Nineteenth-century Women Novelists and Byronism
Series: Routledge Studies in Romanticism
Awarded the Elma Dangerfield Prize by the International Byron Society in 2013 The nineteenth century is sometimes seen as a lacuna between two literary periods. In terms of women’s writing, however, the era between the death of Mary Wollstonecraft and the 1860s feminist movement produced a coherent...
Published August 10th 2012 by Routledge
Gothic verse liberated the dark side of Romantic and Victorian verse: its medievalism, melancholy and morbidity. Some poets intended merely to shock or entertain, but Gothic also liberated the creative imagination and inspired them to enter disturbing areas of the psyche and to portray...
Published August 20th 2010 by Routledge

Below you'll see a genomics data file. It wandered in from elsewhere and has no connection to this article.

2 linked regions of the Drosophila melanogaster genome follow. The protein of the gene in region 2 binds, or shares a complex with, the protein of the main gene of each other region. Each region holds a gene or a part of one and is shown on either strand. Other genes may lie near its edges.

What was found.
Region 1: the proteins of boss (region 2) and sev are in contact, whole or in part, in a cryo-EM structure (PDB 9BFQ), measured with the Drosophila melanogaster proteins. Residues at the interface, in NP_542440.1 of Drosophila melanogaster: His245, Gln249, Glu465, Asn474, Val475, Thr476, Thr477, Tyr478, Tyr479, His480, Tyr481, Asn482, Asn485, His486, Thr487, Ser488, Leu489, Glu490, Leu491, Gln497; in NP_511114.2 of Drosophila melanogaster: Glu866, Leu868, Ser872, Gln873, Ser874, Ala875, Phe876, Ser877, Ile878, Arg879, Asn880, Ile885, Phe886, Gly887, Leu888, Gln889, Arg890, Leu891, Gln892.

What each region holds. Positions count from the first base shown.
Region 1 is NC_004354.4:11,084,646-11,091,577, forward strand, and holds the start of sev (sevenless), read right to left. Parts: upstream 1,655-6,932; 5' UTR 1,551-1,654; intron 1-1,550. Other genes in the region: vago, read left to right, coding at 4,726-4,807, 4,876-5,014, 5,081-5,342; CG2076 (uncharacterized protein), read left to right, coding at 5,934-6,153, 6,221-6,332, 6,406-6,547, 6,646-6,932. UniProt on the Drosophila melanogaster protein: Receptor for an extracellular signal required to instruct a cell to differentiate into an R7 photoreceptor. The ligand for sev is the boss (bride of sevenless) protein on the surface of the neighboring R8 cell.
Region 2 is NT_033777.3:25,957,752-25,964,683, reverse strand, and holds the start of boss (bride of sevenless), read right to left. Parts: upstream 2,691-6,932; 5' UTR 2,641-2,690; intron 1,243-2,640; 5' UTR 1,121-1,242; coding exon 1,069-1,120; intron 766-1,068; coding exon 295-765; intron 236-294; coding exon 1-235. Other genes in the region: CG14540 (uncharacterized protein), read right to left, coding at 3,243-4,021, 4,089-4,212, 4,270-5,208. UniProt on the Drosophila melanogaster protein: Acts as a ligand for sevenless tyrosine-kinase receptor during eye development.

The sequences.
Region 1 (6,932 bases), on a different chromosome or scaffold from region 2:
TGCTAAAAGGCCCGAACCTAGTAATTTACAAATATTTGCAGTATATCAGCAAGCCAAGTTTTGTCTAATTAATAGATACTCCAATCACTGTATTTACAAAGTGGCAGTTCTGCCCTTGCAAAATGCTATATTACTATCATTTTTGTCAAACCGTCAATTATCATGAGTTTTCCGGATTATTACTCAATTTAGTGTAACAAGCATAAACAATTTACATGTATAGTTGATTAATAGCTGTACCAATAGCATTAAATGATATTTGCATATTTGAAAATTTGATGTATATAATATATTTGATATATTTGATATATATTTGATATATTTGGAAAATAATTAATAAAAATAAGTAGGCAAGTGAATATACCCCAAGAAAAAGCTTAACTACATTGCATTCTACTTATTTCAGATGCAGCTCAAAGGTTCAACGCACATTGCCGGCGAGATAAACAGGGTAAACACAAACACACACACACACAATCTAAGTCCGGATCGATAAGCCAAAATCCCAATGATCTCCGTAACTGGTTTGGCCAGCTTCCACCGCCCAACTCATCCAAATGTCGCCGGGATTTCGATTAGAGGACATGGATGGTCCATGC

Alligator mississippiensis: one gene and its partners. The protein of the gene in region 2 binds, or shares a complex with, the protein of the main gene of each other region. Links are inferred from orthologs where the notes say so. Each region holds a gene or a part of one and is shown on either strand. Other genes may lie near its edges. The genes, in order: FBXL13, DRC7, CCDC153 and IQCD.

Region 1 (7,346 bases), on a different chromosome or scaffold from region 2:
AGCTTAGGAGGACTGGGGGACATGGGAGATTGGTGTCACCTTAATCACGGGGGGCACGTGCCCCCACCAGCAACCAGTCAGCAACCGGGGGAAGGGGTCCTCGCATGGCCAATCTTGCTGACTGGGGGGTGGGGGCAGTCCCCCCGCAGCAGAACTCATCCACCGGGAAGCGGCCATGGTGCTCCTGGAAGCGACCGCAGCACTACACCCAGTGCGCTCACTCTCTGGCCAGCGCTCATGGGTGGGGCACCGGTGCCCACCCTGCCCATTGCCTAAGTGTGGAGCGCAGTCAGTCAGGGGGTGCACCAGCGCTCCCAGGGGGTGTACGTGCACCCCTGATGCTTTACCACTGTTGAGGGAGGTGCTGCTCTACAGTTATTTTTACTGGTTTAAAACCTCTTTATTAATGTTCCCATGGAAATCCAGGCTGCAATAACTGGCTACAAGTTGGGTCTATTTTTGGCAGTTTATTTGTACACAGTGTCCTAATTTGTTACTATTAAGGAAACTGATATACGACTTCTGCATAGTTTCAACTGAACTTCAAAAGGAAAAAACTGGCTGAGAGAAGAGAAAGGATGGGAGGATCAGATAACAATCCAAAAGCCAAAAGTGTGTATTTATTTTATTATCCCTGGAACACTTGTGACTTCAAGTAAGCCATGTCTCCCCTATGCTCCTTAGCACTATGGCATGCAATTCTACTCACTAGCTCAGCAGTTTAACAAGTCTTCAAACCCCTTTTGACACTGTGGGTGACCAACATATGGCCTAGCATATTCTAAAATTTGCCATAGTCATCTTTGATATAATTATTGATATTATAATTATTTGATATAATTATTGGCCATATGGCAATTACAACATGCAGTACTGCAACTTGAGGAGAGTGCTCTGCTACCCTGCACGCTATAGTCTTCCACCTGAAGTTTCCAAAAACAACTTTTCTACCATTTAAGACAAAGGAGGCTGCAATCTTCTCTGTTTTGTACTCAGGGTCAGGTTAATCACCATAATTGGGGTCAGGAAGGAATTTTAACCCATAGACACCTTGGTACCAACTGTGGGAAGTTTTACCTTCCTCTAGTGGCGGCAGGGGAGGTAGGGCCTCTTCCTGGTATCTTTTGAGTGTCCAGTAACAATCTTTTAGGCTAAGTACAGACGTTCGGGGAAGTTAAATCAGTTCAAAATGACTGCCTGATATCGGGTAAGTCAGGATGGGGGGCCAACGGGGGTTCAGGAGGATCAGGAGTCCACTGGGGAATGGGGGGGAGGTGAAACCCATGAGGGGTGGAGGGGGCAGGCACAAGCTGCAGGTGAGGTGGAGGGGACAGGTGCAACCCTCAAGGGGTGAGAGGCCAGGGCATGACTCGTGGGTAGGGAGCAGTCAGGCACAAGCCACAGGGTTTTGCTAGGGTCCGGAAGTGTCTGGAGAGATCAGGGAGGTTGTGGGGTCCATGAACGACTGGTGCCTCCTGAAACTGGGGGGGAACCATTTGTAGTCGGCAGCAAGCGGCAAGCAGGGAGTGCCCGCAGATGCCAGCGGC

Series: Routledge Guides to Literature
Lord Byron (1788-1824) was a poet and satirist, as famous in his time for his love affairs and questionable morals as he was for his poetry. Looking beyond the scandal, Byron leaves us a body of work that proved crucial to the development of English poetry and provides a fascinating counterpoint to...
Published October 25th 2006 by Routledge
Series: History of Feminism
The Romantic Period saw a massive advance in British colonial expansion, which was accompanied by a corresponding expansion in travel writings. These published letters, journals and books provided British readers with detailed accounts of new and exotic locations and thus engaged the reading public...
Published May 12th 2006 by Routledge
Key 19th Century Journal Sources in Literature
Series: The Wellesley Series
This important collection of review articles makes it possible to trace the critical reputations of both major and minor British Romantic poets at the hands of first their contemporaries and then the principal Victorian critics.The collection also enables the reader to perceive the growing...
Published January 1st 1998 by Routledge